One long-standing concern holds that much is unknown about the operation of threat appeals because practical and ethical matters preclude the use of seriously frightening messages. This project compared the intensity of fear produced by experimental messages with that produced by adverse events, such as wars and hurricanes. Results showed that threat appeals (k = 80; N = 6,738; Δ = 2.15) have been effective at inducing levels of fear that are on par with the fear induced by real-world occurrences (k = 19, N = 4,928, Δ = 2.01). Thus, the positive, linear association between threat (X) and persuasion (Y) observed in previous meta-analyses is probably an accurate characterization of the X-Y association: a finding that is inconsistent with inverted-U theories. The distribution of fear values produced by the experimental messages provides empirical benchmarks for future research.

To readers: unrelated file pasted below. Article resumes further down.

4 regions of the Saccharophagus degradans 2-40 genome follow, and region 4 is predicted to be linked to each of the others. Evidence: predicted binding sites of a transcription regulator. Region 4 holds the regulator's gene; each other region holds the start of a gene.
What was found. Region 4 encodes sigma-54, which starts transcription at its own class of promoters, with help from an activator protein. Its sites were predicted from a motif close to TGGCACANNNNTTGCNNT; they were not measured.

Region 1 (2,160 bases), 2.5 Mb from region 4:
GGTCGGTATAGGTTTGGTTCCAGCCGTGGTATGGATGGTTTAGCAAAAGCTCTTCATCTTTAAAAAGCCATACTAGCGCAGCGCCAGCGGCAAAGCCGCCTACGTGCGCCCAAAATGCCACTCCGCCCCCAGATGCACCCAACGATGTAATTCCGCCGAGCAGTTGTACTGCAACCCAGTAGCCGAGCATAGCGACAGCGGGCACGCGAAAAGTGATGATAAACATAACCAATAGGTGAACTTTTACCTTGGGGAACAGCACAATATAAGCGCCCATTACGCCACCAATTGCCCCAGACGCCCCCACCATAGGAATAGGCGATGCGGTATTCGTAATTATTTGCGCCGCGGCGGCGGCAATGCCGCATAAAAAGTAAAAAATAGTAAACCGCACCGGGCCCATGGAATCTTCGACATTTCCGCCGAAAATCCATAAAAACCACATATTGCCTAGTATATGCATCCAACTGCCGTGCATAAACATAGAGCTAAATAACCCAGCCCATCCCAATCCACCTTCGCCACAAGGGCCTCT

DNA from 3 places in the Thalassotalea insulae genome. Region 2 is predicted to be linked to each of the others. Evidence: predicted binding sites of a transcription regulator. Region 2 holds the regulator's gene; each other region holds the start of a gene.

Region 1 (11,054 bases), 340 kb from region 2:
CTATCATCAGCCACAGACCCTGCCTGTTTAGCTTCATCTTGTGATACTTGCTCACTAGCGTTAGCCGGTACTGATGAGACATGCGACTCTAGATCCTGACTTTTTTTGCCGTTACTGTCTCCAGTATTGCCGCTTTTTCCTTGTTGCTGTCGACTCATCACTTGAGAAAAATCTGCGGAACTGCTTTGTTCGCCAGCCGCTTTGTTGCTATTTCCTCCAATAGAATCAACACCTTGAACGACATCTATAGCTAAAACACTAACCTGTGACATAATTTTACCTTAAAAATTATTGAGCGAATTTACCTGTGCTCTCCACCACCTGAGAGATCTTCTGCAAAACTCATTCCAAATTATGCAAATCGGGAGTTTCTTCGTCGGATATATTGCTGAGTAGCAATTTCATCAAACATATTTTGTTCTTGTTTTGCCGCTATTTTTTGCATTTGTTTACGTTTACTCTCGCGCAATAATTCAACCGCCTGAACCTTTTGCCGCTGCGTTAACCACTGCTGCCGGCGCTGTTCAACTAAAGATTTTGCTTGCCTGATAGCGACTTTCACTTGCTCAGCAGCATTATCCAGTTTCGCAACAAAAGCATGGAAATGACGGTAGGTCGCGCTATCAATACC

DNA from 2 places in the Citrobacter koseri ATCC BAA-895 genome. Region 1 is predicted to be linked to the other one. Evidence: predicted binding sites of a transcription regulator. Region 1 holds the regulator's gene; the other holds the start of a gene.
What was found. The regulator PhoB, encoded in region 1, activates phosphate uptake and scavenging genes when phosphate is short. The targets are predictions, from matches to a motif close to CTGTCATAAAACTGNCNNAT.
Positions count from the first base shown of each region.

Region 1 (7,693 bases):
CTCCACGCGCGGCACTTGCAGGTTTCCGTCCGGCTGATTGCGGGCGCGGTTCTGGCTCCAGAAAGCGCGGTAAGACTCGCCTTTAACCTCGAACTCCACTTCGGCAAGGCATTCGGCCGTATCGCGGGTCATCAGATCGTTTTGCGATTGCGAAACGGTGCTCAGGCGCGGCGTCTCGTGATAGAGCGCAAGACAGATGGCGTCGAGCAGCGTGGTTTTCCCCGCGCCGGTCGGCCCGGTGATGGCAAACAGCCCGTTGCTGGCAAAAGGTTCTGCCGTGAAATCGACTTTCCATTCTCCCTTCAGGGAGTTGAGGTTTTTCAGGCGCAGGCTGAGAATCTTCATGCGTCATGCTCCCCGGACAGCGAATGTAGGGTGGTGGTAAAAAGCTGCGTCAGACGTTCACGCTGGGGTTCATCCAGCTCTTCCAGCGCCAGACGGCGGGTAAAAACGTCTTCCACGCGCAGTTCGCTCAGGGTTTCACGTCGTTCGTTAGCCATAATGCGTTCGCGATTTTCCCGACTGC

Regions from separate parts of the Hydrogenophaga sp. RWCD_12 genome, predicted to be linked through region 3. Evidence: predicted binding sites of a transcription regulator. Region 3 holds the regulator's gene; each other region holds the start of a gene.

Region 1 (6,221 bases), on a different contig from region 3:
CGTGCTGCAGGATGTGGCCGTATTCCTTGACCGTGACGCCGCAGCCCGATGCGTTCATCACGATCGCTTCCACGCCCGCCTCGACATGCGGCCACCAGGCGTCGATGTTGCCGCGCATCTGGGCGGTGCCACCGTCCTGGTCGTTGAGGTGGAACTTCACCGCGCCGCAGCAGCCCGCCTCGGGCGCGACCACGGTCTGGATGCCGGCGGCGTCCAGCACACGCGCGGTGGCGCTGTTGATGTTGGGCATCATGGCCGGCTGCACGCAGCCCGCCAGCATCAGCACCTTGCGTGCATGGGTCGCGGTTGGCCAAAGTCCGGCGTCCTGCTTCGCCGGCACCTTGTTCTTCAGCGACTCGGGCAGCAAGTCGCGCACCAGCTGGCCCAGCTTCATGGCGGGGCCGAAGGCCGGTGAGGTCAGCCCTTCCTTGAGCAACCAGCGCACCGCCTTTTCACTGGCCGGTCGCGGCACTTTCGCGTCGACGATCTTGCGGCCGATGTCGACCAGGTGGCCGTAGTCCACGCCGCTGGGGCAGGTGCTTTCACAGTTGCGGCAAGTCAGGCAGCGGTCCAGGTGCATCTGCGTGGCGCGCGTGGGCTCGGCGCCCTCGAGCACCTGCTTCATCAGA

All Science Journal Classification (ASJC) codes
- Developmental and Educational Psychology
- Linguistics and Language